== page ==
Frequently Asked Questions
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»What is the national identity for public health departments?
The national identity for public health departments comprises a visual symbol, also referred to as a logo, and a carefully chosen thematic message that immediately and consistently identifies the people and work of public health departments throughout the United States.
NACCHO, a nonprofit membership organization representing local health departments throughout the United States, created the national identity to help increase the visibility of local health departments and broaden the public’s understanding about the role of local health departments and how their work benefits both individuals and the community-at-large. State health departments are encouraged to adopt the national identity. Over time, use of this recognizable symbol should reassure people in the community that their public health department is working for their health and safety.
The logo has three aspects: a three-sided blue shield; a stylized "plus" sign on a khaki background; and the words "Prevent. Promote. Protect."
The shield is a symbol that illustrates health, protection, and growth. The three point symmetry reinforces the three core functions of public health that are conveyed in the theme line: Prevent. Promote. Protect. Like police and fire, the shield differentiates health departments as both a sentinel and responder, and the shape is clearly distinctive in silhouette.
The Stylized "Plus"
Consistent with the three curved sides of the shield, the three prongs represent the three core functions of public health—assessment, assurance and policy development. The stylized “plus” symbol is also reminiscent of the universally-recognized Red Cross symbol, which is firmly associated with health in the public’s mind.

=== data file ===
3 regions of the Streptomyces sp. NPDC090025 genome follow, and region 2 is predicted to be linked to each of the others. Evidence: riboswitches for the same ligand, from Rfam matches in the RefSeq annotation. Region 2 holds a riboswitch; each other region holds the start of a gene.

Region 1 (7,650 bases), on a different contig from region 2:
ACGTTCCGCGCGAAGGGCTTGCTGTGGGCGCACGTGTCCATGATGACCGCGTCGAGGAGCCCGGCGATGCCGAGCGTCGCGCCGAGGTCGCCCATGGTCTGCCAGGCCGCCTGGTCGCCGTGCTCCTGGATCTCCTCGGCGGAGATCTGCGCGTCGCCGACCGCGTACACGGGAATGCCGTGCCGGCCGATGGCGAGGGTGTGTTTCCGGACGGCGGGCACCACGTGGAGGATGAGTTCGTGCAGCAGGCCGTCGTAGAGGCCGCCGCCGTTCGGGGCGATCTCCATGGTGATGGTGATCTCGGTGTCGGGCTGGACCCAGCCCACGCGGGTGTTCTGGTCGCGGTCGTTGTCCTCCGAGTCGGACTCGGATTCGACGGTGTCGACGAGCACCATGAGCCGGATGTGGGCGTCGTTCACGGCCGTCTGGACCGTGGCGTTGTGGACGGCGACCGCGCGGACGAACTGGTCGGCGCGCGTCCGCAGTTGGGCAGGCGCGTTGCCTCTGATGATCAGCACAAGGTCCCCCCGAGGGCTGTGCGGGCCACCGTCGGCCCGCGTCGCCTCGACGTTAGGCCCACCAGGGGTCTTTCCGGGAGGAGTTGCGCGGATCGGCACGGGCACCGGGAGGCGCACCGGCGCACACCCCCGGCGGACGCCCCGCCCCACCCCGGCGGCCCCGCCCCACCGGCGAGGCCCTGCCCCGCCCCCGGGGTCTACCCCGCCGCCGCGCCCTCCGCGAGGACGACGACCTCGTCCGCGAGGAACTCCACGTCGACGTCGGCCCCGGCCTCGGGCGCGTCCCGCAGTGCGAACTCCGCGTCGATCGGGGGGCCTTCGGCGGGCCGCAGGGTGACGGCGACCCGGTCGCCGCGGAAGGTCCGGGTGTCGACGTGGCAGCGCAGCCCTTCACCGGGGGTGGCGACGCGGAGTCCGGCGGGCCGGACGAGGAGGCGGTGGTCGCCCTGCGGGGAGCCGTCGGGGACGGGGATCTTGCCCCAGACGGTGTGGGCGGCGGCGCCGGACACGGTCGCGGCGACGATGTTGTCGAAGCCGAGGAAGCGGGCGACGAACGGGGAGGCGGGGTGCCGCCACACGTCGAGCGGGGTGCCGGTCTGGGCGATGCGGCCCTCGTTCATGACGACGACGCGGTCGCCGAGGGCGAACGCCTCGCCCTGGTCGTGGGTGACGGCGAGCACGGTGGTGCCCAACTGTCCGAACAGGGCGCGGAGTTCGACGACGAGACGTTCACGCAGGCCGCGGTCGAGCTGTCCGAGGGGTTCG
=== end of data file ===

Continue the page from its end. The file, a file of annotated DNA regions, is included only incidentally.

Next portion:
Over the years, the stylized “plus” sign has been interpreted several ways. Some see a stylized human figure with arms outstretched in a benevolent gesture. Others see in the prongs pointing upward and outward as a representation of our common aspiration to improve the health of all. Still others see a tree which is a universal symbol of life. None of these interpretations are wrong because the symbol is an abstraction (like the Nike "swoosh") and lends itself to many interpretations.
Blue and khaki are the same colors used in U.S. Public Health Service uniforms. These neutral colors prevent clashing with other health department logos, should a health department wants to use two logos together.
The WordsThe three words "Prevent. Promote. Protect." are a simple, firm, elegant statement about what public health does and what public health achieves.
NACCHO created the logo to identify and distinguish governmental public health, which has unique legal responsibilities and authorities. NACCHO encourages all governmental public health departments to use the logo. It is a free tool and can be used as an agency's primary logo or alongside existing logos. Broader use by private or non-profit entities, though they may be part of the public health system, is not permitted. For more information on how to use the logo, click here to download the usage guide.
The logo colors are Pantone Matching System (PMS) 289, PMS 465 and White. The logo may be reproduced in a four color process separation of PMS 289 = 100% cyan, 64% magenta and 60% black; PMS 465 = 20% cyan, 32% magenta and 58% yellow.
The logo should not be rearranged, altered, or changed by adding or deleting elements or changing font type or color. In response to specific requests, we have developed some additional versions of the logo including a Spanish-language version; a version without the tagline; a white version for use on dark colors; and versions that allow health departments to customize by adding an agency or program name. For more information on how to use the logo, click here to download the usage guide.
Download one of the two customizable versions of the logo here in EPS format. Then simply alter the text to add your LHD or program name.
You will need to have Adobe Photoshop on your computer to customize the logo. If you do not, please contact Alisa Blum for assistance.
Yes. The tagline of the logo, "Public Health: Prevent. Promote. Protect." is not protected intellectual property. Those words have been used many times in that form and in variations. NACCHO asserts no ownership rights over that tagline and we would be delighted to see it come into wider use in the public health field.